Pourtant l’engouement des investisseurs pour l’Afrique, considérée comme le dernier Eldorado par des décideurs à la recherche d’une alternative à la conquête du marché asiatique, influence les politiques des gouvernements soucieux de développer leur secteur privé. Le dernier rapport du groupe de la Banque Mondiale indique que les réformes entreprises par la majorité des gouvernements africains ont amélioré l’environnement des affaires dans le domaine administratif, fiscal et réglementaire.

Sucrerie de la Compagnie sucrière sénégalaise à Richard-toll (Sénégal) par Manu25 sur wikipédia sous license creative commons

De nombreux universitaires et chercheurs se sont penchés sur l’influence des habitudes culturelles pour comprendre l’aventure entrepreneuriale en Afrique. Leurs recherches les conduisent à considérer le poids de valeurs et de principes entretenus dans l’inconscient collectif pour jauger le succès des entrepreneurs africains.
La question de l’irrationalité des choix économiques des dirigeants d’entreprises africaines face à la pression sociale de l’ethnie ou de la famille élargie, par exemple, a fait l’objet d’études approfondies.

Lire la suite Entreprenariat, culture et solidarité en Afrique

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Posted by on October 29, 2012 in Uncategorized


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Leaders, academics to debate economic transformation, empowerment at African Economic Conference 2012, Source: African Press Organization, 28 October 2012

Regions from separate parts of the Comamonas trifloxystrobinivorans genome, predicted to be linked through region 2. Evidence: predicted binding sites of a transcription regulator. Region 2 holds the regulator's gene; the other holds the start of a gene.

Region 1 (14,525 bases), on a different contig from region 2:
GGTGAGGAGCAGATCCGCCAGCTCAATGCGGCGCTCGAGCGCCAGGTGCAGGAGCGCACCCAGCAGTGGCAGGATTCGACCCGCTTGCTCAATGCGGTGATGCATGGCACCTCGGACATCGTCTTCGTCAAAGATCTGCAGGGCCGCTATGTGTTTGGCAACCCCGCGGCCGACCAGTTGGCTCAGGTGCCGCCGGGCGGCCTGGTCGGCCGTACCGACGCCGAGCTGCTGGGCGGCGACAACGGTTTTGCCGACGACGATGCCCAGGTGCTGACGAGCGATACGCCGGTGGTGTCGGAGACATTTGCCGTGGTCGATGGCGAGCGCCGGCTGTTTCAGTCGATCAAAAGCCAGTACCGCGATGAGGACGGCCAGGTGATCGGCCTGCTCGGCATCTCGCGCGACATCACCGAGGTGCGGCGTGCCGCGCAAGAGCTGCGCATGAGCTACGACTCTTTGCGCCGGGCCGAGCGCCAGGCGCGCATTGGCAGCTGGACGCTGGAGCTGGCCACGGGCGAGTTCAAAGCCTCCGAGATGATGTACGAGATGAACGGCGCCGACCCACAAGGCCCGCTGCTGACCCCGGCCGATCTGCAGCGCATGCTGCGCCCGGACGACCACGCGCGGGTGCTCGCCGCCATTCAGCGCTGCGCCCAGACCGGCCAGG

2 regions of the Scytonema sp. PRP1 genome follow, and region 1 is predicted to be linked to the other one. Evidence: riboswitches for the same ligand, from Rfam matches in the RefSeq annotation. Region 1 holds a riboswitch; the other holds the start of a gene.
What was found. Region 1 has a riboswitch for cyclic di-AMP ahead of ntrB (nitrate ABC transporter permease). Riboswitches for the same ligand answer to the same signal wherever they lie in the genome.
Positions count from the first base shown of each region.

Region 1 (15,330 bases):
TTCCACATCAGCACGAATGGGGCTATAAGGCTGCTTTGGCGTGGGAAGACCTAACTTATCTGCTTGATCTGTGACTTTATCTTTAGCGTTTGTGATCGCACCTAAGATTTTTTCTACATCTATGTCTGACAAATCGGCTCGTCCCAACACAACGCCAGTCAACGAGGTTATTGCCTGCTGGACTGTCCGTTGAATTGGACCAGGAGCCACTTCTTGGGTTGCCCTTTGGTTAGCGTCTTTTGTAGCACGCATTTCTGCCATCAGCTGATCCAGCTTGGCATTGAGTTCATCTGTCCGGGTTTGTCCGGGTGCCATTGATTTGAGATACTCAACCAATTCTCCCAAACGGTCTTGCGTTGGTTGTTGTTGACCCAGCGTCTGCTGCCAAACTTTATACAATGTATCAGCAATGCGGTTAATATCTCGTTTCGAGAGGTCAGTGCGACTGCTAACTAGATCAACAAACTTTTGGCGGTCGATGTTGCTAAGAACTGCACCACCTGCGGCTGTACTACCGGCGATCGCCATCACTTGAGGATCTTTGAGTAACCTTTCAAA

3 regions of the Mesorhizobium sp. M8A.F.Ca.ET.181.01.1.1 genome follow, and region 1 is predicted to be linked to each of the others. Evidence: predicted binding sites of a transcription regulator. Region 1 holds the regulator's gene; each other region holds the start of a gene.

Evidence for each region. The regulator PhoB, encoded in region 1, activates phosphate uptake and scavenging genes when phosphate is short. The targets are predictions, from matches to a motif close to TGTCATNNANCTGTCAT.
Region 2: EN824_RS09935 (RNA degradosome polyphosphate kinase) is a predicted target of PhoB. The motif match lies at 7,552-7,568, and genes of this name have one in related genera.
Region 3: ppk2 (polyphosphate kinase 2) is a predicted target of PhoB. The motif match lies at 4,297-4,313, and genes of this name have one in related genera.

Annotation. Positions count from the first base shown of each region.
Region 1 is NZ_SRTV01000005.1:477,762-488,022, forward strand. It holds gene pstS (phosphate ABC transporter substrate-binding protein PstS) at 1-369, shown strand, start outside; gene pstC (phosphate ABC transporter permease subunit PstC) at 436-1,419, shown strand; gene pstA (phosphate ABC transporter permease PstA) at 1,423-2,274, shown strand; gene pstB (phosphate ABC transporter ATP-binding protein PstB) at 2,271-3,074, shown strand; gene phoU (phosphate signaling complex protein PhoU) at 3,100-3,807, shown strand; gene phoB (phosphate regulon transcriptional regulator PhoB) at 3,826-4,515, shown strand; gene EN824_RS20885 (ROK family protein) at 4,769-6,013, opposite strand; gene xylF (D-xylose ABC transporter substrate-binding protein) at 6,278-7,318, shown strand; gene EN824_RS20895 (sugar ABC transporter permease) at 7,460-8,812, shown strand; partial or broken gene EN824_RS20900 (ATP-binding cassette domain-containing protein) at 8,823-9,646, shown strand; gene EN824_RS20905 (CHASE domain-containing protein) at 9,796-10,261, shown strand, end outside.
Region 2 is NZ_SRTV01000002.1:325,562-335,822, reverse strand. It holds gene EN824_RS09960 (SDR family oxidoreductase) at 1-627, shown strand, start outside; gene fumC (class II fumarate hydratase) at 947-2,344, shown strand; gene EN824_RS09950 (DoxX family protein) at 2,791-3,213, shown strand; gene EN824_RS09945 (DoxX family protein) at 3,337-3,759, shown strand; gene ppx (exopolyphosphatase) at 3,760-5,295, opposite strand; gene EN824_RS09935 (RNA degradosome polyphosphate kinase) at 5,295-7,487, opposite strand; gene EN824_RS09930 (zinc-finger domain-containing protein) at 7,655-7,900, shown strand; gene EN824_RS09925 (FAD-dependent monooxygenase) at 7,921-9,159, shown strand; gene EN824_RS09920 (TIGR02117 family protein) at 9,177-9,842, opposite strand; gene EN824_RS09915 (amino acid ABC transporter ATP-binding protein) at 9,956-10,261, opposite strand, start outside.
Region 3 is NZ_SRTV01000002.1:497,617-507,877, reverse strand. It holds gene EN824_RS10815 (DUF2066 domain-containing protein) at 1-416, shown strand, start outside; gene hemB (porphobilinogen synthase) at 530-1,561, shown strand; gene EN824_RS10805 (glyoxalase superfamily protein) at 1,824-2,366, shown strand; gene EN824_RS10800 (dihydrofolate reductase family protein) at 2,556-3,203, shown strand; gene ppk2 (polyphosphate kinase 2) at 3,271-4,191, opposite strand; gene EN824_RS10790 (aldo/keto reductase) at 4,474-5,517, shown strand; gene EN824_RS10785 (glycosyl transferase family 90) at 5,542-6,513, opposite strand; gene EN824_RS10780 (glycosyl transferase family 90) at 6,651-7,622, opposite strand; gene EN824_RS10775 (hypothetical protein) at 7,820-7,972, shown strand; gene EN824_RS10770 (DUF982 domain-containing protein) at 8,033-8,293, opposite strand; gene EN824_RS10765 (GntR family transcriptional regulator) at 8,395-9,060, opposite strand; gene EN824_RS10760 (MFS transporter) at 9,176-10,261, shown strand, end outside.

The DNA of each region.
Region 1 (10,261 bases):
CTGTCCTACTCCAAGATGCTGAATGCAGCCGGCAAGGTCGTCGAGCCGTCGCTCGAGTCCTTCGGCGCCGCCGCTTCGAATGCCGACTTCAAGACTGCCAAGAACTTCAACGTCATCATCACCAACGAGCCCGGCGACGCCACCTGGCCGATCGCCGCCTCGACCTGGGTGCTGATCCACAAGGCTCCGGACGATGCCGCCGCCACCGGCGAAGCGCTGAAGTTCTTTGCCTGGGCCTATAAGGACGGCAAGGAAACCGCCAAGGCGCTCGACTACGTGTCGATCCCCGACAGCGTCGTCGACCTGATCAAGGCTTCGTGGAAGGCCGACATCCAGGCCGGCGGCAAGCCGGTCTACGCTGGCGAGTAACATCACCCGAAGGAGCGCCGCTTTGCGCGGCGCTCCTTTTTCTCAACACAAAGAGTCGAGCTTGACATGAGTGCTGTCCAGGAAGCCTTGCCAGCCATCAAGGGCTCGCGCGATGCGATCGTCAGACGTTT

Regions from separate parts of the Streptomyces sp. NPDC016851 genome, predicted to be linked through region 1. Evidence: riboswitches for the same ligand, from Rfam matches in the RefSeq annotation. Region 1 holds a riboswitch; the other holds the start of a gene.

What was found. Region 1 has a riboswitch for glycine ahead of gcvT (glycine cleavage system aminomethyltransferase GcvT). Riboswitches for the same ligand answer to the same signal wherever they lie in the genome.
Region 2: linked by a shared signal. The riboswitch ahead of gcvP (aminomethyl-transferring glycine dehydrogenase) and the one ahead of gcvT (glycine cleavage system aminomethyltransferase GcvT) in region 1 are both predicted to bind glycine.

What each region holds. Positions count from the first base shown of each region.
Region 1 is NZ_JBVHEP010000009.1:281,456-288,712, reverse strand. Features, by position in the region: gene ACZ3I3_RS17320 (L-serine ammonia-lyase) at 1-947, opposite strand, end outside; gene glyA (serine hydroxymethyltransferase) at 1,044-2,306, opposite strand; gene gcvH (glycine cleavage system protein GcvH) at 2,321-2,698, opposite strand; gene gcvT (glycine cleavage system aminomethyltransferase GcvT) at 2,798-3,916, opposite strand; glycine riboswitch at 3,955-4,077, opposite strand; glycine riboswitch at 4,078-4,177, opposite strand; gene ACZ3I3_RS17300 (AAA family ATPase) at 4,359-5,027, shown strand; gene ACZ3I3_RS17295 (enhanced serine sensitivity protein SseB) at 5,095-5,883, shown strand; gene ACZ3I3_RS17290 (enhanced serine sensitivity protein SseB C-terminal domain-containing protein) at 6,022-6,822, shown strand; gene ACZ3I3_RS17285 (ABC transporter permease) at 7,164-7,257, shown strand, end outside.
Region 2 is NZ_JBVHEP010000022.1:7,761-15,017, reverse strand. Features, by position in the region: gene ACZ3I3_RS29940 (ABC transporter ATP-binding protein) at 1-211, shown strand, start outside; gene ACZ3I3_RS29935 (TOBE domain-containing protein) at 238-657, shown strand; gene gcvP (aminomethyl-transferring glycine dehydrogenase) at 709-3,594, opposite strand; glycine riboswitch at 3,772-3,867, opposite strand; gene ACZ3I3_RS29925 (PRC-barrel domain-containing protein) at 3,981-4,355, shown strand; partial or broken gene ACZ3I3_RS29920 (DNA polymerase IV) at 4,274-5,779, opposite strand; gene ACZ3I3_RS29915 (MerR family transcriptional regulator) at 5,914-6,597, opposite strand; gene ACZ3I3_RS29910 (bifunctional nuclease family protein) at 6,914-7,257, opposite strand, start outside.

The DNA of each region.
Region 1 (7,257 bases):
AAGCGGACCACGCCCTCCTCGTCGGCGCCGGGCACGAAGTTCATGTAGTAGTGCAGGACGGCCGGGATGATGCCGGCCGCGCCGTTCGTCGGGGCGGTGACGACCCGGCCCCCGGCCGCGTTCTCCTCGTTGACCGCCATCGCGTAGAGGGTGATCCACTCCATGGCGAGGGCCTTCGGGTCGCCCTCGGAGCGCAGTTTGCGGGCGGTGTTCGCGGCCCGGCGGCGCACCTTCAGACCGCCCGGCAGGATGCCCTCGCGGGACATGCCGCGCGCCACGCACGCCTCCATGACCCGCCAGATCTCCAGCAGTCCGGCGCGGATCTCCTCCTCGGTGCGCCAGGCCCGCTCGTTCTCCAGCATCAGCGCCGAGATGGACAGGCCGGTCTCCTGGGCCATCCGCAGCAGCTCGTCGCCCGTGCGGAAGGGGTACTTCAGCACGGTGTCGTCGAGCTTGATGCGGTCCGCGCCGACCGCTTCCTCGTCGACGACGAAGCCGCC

Hundreds of leaders and scholars from Africa and around the world will gather in Kigali, Rwanda, from October 30 to November 2 to debate the continent’s prospects for sustainable and inclusive growth in the context of the international economic crisis.

Organized each year by the African Development Bank (AfDB), the Economic Commission for Africa (ECA) and the United Nations Development Programme (UNDP), the 7th annual African Economic Conference will be held in Kigali under the theme “Inclusive and Sustainable Development in an Age of Economic Uncertainty.”

The conference is the most comprehensive event held each year on Africa’s economy and development, discussing macroeconomic prospects, as well as trade and finance and development policy in a global context.

Africa has grown strongly over the past decade. Having weathered the economic crisis, the continent’s average growth is expected to rebound to 4.8 percent in 2013.

The region now faces the challenge of translating that growth into effective poverty reduction and sustainable human development, through employment creation, the establishment of quality social services, and expanding opportunities for political and economic participation.